The author makes it clear to her readers that she has been able to endure challenges, complete the apartment project, and look after the children because of her instincts and powerful sense of obligation, which she refers to as muscle memory. But because of her deteriorating condition, she wanted to prepare her sister to be the surrogate mother, other than Josh picking a random woman. Even though her sister had avoided this conversation earlier, both siblings came to terms; she also agreed to move closer. Even though Josh was devastated, the author made it clear that she was only trying to address his fears, and she would want him to have a balance of work and home affairs. Yip-Williams wanted her body to be cremated and her ashes scattered in the Pacific Ocean. Her memorial service would be conducted in a church, and Mia’s violin teacher would perform at her funeral.

Analysis

2016 marked significant changes in the life of Yip-Williams. In this chapter, she narrates her life with cancer, moments of insanity, courage, love, and (finally) her hate for people. She begins by describing the nasty experience in which they were thrown in a boat with hundreds of people in an attempt to escape unbearable times in Vietnam. From an analytical point of view, the author attempts to provide a detailed description of the events of that day, depicting her grandmother as someone who would have wished to end her life at any moment if given a chance. The author believes she has grown into a very determined woman after surviving this ordeal.

She also writes with the main aim of validating the emotions that most people undergo throughout their lives, whether they have cancer or not. She firmly believes of a special connection between her and this group of people because they share similar problems in one way or another. Cancer takes everything from a person, including happiness. However, in this book, the author warns people from upholding false hopes and living primarily with the pretense that they will defeat the disease.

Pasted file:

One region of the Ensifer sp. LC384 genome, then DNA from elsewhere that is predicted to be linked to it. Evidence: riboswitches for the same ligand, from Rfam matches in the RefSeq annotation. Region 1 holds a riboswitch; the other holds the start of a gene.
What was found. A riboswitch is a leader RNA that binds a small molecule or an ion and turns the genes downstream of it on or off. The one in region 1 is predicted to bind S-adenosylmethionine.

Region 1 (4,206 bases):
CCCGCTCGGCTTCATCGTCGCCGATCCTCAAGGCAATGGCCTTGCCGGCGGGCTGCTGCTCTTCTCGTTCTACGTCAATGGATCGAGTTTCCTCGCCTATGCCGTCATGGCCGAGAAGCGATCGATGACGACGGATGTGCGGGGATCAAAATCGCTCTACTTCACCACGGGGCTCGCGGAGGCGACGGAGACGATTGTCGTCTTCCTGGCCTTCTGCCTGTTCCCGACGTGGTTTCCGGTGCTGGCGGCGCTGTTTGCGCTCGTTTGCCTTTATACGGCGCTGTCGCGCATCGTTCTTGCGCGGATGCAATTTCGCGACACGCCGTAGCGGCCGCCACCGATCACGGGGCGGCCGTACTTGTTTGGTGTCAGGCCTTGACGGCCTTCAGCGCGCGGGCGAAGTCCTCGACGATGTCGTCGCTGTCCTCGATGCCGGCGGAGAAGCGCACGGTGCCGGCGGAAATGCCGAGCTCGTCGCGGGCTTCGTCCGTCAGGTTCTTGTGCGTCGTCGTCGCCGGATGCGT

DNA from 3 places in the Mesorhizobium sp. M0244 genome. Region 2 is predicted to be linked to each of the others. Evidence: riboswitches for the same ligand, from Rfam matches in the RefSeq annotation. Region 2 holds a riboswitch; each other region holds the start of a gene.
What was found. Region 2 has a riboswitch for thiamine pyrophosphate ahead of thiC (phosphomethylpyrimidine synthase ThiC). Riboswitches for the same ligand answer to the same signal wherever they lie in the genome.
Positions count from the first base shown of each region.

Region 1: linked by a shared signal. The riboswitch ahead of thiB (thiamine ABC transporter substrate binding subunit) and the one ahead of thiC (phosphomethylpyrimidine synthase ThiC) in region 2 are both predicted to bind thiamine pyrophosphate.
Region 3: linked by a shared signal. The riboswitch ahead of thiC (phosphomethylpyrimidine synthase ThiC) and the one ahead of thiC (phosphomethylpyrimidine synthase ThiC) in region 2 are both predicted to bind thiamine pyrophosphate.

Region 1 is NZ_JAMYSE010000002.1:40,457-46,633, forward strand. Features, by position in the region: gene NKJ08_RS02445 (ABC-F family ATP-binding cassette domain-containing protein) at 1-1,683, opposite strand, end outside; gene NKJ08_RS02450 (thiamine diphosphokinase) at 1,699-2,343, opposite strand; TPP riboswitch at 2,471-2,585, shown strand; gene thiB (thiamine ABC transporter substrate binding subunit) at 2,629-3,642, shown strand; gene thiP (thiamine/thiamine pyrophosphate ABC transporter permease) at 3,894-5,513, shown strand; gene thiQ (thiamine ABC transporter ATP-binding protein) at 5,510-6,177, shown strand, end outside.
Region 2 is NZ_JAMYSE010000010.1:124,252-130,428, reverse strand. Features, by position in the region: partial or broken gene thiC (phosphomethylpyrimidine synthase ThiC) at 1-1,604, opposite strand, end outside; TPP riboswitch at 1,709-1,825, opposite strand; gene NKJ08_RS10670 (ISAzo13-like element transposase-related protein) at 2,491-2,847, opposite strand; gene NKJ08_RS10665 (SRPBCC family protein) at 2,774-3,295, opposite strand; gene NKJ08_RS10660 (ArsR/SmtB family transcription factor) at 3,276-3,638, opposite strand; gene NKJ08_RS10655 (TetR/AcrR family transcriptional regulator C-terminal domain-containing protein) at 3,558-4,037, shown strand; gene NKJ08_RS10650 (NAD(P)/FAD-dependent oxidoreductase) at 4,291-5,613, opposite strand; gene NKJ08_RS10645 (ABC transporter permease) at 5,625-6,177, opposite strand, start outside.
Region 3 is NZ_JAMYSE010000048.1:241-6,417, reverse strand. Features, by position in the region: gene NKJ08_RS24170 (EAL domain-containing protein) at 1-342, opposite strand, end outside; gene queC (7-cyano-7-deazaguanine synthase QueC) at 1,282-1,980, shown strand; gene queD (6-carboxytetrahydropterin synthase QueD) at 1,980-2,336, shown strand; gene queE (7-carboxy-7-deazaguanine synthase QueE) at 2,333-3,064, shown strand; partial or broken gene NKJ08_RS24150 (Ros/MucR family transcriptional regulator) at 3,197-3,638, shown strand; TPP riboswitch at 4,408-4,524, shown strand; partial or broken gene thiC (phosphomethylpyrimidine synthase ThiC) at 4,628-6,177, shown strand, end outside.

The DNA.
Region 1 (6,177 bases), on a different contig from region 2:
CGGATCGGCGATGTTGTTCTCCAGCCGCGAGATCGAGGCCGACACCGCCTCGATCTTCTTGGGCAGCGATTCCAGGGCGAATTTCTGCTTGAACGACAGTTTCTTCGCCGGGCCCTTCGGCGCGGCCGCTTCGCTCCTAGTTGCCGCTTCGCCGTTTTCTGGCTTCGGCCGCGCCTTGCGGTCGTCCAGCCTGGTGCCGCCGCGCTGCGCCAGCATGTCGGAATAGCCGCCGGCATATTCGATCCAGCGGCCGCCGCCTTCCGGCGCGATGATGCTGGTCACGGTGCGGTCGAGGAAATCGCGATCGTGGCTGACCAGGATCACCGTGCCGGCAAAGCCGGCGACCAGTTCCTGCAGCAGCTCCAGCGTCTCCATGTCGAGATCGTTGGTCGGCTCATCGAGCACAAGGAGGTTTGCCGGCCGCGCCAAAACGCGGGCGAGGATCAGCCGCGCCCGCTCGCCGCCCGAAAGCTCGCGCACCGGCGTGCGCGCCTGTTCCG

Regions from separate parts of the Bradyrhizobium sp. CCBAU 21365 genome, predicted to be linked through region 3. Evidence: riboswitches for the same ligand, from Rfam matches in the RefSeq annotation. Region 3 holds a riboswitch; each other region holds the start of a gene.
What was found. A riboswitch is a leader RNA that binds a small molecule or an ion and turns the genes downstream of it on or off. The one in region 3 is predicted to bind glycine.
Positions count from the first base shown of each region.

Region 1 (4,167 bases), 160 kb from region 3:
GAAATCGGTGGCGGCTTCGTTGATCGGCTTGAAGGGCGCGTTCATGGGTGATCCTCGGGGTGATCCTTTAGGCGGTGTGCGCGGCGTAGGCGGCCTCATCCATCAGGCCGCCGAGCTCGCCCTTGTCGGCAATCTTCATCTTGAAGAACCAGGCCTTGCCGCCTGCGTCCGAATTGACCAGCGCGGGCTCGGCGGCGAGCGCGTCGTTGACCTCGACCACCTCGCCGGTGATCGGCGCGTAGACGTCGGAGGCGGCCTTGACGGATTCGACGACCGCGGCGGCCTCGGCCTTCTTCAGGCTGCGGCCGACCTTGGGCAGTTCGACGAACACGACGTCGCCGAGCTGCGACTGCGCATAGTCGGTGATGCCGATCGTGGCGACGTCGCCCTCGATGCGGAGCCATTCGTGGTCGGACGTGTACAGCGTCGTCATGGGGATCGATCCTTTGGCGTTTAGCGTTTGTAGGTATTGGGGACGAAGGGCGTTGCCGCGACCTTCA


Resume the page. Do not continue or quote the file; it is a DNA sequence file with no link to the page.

As much as cancer may deprive happiness from an individual, Yip-Williams encourages her readers to find happiness in the little things they have. For instance, the author had a dog, Chipper, that would make her happy. Even with the discovery of cancer spreading in her ovaries, she would find joy in Chipper’s company. On many occasions, she would engage in conversations with neighbors and other people concerning dogs.

The major theme prevailing across the chapter revolves around courage, love, and hate, with the author being particularly interested in understanding who is the strongest where a cancer patient is concerned Even though people expect individuals to be medicated and keep battling the disease, Yip-Williams believes that it is more profound to have faith.

In preparation for her eventual death, the author decides to prepare for her children’s future. She writes a letter to Mia’s violin teacher, instructing him to take care of her (as well as her talent), and her sister, to prepare her to be the children’s surrogate mother. It is clear cancer has made her jealous; yet she wants the best for Josh and their two children. However, there are moments that the author is filled with rage and wishes to yell at people. When an individual encounters difficult moments, which may have been defeated by other people, chances are that a type of hatred will grow, with questions of why they will not survive. All in all, the author wishes her readers to understand that the cancer journey is filled with emotions and that — sometimes — they have to struggle with the dilemma of either fighting against it, or accepting reality.

The analysis would be incomplete without talking about “muscle memory”, a concept that the author uses to describe the powerful sense of obligation that makes an individual plan for the future more effectively. Yip-Williams notes that it is from this particular kind of muscle memory that she was able to deal with challenges, take care of her family, and prepare for what is to come. Individuals in a similar situation throughout the world are encouraged to emulate this aspect as it will push them through the most trying moments of their cancer journey.

info_outline
Have study documents to share about The Unwinding of the Miracle? Upload them to earn free Studypool credits!